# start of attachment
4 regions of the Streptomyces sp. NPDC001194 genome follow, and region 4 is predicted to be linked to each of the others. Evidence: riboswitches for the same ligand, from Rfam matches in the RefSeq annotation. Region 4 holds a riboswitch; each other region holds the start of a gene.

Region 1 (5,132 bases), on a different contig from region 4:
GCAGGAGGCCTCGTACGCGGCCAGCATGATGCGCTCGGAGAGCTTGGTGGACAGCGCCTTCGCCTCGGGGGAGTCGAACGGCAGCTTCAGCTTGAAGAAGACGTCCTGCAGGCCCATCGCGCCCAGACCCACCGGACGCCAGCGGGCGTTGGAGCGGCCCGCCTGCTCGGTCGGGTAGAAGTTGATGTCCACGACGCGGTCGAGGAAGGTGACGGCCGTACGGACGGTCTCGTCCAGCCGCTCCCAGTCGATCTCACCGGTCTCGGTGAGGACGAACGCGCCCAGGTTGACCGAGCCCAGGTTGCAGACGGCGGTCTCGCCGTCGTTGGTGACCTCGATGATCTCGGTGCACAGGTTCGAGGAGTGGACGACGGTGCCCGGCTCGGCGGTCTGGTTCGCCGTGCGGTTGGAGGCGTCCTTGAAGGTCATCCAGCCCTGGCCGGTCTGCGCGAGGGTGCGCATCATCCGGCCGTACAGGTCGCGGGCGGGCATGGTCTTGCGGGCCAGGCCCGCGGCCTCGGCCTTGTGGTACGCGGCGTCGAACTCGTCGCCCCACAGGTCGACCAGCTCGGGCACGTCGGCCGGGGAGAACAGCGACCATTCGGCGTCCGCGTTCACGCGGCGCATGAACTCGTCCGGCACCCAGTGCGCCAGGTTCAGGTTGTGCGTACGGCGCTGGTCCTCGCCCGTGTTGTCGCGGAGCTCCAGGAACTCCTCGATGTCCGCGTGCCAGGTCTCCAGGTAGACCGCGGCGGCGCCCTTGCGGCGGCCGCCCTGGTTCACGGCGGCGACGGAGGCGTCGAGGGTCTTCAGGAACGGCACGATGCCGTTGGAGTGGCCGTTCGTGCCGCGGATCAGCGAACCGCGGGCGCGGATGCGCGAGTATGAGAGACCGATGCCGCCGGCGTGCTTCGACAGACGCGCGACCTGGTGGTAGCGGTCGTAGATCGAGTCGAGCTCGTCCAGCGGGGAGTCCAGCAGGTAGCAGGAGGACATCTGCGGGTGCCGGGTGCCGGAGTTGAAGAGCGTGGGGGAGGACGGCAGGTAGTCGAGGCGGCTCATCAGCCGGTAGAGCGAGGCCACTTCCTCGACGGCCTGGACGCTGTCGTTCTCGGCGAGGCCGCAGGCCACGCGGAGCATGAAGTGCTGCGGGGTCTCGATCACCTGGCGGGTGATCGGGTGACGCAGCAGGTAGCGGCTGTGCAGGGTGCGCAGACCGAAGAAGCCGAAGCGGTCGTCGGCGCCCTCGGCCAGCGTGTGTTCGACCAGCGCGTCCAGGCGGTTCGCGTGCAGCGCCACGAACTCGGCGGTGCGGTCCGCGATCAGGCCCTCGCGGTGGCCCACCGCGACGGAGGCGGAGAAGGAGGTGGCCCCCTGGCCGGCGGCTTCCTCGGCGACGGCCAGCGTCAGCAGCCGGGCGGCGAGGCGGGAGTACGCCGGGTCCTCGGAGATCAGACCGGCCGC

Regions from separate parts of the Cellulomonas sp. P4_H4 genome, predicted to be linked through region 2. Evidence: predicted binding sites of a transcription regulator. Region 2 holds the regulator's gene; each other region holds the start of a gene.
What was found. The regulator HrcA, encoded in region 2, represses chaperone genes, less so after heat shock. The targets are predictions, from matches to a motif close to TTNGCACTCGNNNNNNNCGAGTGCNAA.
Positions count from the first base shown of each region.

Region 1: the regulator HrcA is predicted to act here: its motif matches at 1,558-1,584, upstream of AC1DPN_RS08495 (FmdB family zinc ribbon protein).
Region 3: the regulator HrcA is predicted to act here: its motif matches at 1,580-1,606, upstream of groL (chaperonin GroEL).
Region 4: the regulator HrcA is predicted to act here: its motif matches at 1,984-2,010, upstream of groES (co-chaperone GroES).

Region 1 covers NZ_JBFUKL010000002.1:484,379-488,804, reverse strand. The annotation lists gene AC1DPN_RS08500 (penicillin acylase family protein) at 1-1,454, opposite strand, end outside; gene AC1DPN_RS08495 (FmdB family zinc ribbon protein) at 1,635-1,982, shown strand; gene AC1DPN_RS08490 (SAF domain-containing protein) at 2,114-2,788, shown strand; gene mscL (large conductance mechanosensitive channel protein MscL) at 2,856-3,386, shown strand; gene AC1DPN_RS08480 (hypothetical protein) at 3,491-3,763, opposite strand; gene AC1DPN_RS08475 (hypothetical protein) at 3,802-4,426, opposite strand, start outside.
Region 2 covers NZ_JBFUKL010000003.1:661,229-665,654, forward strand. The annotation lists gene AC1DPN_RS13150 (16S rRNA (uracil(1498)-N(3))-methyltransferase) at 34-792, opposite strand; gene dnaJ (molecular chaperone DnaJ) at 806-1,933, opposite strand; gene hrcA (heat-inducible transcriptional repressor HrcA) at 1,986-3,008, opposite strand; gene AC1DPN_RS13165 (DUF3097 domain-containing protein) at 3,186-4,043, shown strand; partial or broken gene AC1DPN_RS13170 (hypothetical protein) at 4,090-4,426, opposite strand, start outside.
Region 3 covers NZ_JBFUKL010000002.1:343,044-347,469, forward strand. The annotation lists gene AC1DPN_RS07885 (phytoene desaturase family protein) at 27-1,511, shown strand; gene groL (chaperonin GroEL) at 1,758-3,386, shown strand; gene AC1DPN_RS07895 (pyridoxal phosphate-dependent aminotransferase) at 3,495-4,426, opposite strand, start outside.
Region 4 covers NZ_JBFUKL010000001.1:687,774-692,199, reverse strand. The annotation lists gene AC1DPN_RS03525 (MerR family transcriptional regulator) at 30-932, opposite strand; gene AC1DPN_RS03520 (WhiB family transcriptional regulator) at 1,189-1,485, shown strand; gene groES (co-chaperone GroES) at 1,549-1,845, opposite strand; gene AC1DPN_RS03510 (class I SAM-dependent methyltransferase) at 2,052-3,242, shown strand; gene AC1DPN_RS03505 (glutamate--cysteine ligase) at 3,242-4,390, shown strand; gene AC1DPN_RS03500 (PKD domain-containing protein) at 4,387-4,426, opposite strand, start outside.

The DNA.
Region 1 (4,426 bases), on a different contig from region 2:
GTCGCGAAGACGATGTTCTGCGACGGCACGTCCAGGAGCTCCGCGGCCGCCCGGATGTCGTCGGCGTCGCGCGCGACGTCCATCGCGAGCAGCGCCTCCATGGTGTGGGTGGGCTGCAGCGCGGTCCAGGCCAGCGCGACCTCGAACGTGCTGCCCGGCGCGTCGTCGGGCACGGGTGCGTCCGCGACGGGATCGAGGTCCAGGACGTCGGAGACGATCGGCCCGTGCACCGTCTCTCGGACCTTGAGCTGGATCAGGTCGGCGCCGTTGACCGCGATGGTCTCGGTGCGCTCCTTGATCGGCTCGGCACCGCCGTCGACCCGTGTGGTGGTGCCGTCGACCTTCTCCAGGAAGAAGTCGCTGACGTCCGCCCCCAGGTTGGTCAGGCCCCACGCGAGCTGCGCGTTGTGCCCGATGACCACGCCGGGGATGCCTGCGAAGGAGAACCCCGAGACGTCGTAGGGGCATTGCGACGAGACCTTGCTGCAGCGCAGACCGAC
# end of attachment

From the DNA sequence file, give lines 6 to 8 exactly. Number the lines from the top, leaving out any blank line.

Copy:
Positions count from the first base shown of each region.

Region 1: the regulator HrcA is predicted to act here: its motif matches at 1,558-1,584, upstream of AC1DPN_RS08495 (FmdB family zinc ribbon protein).
Region 3: the regulator HrcA is predicted to act here: its motif matches at 1,580-1,606, upstream of groL (chaperonin GroEL).